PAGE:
Game Development Stack Exchange is a question and answer site for professional and independent game developers. Join them; it only takes a minute:

Sign up
Here's how it works:
  1. Anybody can ask a question
  2. Anybody can answer
  3. The best answers are voted up and rise to the top

I never did physics in my life and this is really hard for me. I am currently trying to implement movement in the X and Y axis of a plane, in a video game I am making.

What I want to do is, given a starting angle and a velocity, and the value of gravity, calculate in different points of time the current angle and the displacement in X and Y.

So, lets say, my current velocity is 4 units / second and my current angle is 30 degrees and my gravity is 9.8 u/s, I want to pass an argument in seconds and calculate the final angle, velocity, and the amount of X and Y the body moved.

share|improve this question

migrated from Jan 9 '13 at 8:23

This question came from our site for active researchers, academics and students of physics.

Gravity's acceleration is 9.8 u/s^2, sorry couldnt resist ;) Using a physics engine like bullet is not an option? – Maik Semder Jan 9 '13 at 8:55
That would be useless, as I don't want to implement collisions and complicated movement. I am actually making a fan-made game of Super Mario 64 – Pacha Jan 9 '13 at 20:02
up vote 0 down vote accepted

If the acceleration is constant, e.g. the only force acting on the body is gravitational, we can use a trivial expression for the displacement at any time. It is a integrated twice with respect to t. In vector form: x(t) = x(0) + v(0) t + ½ a.

The starting velocity can be derived from θ using: v = v (cos θ, sin θ) or a variant, depending on how the angle is defined.

With the example values of:

  • x(0) = (0, 0)
  • v(0) = 4
  • θ = 30°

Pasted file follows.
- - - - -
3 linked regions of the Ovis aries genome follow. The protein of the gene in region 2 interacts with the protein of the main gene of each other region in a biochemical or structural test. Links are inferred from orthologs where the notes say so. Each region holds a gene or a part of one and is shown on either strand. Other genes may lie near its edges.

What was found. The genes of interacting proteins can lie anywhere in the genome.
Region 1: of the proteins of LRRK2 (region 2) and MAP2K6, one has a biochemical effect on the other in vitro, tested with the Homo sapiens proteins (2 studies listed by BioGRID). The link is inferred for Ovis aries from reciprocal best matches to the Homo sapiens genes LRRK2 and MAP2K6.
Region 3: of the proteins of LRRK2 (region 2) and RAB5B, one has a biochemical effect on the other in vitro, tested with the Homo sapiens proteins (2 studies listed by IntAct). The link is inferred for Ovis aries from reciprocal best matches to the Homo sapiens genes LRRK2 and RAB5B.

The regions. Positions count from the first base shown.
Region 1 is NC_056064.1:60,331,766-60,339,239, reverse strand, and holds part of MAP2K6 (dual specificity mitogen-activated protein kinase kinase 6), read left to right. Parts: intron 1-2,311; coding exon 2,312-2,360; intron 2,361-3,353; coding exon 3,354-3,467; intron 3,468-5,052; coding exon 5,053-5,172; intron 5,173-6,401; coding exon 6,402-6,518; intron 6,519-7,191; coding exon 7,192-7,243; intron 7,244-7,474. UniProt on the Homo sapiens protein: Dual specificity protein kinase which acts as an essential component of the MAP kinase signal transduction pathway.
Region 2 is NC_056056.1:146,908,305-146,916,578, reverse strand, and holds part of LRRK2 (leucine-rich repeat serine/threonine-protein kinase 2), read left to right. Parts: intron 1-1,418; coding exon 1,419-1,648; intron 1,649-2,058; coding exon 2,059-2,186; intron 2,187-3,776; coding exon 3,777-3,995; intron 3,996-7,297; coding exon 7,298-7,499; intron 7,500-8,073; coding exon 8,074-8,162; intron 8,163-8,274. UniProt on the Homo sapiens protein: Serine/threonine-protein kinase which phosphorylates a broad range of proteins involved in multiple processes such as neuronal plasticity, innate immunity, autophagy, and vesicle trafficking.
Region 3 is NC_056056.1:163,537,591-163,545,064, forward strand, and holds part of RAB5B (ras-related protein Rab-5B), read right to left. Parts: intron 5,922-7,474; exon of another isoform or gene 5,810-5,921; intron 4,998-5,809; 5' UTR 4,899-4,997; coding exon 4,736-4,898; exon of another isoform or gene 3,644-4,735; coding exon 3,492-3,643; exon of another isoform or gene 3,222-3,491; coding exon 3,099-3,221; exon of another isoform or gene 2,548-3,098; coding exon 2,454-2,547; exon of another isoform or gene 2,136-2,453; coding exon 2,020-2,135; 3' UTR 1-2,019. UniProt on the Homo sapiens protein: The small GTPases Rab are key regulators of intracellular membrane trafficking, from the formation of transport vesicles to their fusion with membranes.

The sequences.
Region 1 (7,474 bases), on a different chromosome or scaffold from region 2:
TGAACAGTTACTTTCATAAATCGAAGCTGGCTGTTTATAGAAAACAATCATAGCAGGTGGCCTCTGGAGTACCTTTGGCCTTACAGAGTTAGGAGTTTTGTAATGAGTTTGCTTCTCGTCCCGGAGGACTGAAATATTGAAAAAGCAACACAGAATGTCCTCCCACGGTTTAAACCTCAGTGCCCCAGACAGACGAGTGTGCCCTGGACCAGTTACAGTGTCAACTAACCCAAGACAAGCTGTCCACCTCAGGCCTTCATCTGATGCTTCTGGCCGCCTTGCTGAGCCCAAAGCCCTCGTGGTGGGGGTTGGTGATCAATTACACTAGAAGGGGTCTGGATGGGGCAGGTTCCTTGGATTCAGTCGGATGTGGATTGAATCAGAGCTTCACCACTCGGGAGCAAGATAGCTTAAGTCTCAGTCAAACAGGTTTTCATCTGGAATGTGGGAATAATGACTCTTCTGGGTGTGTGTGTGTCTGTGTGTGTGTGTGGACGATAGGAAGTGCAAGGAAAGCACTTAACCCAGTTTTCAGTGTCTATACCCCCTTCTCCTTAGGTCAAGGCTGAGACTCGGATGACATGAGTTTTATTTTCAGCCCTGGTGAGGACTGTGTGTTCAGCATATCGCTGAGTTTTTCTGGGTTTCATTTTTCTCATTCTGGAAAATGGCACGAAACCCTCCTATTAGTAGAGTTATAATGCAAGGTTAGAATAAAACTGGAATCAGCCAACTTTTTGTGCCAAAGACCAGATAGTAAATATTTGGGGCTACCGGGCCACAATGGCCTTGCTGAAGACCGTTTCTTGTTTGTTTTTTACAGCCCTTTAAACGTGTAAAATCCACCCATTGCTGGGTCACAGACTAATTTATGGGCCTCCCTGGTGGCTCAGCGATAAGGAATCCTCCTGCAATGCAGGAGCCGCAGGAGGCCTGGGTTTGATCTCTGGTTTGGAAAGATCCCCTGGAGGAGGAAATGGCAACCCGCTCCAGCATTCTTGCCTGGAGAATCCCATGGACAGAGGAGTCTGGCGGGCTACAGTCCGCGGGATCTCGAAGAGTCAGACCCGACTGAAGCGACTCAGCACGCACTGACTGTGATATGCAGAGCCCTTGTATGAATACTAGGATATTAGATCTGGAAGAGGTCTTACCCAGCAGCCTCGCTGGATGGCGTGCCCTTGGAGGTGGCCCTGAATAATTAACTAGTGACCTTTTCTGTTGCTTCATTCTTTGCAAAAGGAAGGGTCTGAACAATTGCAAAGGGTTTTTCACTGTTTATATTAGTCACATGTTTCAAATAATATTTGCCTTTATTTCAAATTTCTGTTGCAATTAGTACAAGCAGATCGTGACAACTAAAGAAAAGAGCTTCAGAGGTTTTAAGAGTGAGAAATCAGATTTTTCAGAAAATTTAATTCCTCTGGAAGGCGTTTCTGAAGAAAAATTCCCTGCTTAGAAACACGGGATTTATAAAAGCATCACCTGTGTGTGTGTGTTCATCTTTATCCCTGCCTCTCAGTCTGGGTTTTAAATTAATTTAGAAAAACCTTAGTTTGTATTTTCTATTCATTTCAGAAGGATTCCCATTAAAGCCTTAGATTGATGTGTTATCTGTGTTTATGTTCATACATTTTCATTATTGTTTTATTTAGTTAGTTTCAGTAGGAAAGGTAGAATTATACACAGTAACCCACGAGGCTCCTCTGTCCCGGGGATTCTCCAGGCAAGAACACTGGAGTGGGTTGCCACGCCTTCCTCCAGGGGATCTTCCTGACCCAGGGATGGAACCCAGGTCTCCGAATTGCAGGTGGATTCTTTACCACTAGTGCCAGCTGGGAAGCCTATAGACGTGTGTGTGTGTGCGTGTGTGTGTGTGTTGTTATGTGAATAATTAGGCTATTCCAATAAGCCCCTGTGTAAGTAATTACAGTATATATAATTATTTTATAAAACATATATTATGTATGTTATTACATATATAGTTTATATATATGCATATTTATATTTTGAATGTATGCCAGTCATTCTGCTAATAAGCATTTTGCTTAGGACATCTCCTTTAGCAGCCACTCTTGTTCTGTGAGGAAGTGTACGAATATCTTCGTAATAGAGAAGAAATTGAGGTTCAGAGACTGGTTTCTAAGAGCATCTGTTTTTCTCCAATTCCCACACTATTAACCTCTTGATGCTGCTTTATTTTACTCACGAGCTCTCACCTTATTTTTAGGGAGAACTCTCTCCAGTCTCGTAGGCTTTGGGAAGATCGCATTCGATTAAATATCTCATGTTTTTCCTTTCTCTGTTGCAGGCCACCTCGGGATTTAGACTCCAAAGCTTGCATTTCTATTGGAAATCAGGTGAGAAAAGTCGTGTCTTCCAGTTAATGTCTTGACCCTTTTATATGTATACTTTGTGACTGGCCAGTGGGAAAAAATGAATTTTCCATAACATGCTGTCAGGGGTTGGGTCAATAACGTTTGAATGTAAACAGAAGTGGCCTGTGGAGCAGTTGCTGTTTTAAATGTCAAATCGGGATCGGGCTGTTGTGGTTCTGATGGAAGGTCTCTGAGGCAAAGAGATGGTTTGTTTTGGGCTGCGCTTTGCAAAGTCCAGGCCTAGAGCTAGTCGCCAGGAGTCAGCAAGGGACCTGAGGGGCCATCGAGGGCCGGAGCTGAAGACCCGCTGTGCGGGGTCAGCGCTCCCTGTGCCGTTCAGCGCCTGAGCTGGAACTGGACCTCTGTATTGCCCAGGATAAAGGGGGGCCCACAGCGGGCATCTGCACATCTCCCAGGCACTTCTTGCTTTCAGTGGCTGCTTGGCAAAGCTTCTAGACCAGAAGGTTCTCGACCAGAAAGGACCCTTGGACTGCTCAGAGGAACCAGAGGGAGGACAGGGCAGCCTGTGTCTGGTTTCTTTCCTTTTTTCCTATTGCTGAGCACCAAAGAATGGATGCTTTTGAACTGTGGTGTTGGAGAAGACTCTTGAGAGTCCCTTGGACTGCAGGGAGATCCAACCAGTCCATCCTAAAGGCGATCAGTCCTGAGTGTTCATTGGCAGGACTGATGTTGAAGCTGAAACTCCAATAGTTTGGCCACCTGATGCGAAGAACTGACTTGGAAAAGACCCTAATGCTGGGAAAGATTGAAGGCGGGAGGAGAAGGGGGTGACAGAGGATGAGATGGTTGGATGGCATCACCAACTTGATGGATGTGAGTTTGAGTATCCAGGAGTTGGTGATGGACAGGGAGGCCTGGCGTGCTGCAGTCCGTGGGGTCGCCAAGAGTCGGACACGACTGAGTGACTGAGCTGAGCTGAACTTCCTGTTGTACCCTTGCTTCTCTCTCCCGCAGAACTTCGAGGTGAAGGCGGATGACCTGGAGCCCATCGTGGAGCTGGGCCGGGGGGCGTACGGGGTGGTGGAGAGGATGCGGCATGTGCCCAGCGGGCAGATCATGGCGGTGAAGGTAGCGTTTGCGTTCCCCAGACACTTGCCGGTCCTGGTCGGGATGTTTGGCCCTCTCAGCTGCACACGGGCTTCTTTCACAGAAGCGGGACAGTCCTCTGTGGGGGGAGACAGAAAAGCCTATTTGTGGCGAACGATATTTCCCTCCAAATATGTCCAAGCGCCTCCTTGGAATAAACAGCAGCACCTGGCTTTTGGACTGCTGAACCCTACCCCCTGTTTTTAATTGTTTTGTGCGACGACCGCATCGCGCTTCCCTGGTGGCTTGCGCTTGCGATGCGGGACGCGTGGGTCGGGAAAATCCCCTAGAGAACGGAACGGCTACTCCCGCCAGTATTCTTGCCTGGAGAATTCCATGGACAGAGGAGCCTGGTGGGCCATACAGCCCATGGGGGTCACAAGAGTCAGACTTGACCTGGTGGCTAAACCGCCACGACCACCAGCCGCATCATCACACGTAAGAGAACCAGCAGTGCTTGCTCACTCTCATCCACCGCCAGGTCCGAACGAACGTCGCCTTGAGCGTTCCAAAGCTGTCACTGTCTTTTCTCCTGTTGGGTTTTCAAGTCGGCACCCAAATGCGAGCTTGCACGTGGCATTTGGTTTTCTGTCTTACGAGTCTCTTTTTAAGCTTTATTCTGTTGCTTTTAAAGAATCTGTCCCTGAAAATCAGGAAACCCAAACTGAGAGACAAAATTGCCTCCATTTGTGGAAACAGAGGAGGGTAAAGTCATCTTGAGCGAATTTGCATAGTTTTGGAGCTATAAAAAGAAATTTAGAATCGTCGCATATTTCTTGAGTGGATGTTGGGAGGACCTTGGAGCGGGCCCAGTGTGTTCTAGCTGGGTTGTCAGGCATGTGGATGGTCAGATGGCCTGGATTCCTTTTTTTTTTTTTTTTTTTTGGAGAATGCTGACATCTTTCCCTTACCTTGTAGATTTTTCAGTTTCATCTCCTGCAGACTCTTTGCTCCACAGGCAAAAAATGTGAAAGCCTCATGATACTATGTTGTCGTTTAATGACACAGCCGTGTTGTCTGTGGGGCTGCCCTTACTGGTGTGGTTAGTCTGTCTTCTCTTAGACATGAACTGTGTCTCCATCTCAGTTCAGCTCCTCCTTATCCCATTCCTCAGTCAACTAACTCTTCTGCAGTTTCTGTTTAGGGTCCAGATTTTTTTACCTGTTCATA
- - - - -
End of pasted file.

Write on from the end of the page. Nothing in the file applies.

• a = (0, -9.8)

the displacement can be calculated as: x(t) = (2√3, 2) t + (0,-4.9) t².

share|improve this answer
this worked, thanks – Pacha Jan 9 '13 at 20:03

Just do your math step by step (as long as you're not looking for complex simulation of this):

To move the plane based on its acceleration (plane.a; can be constant or 0) you should first calculate its velocity along the axes:

plane.vx += plane.a * cos(plane.angle) * delta_time / 2.0;
plane.vy += plane.a * sin(plane.angle) * delta_time / 2.0;

This should get you some basic movement. Based on your coordinate system (e.g. in which direction the y coordinate becomes bigger) you might have to negate one or more parameters.

Once this is done, just apply the gravity as well:

plane.vy += gravity * delta_time / 2.0;

Then you can just update your coordinates:

plane.x += plane.vx * delta_time;
plane.y += plane.vy * delta_time;

If you're using fixed time steps in your logic, you can just assume delta_time being 1, which makes the whole calculation even easier to be done. The velocities become simple deltas and your acceleration essentially becomes a constant velocity:

plane.x += plane.v * cos(plane.angle);
plane.y += plane.v * sin(plane.angle) + gravity;
share|improve this answer

Your Answer


By posting your answer, you agree to the privacy policy and terms of service.

Not the answer you're looking for? Browse other questions tagged or ask your own question.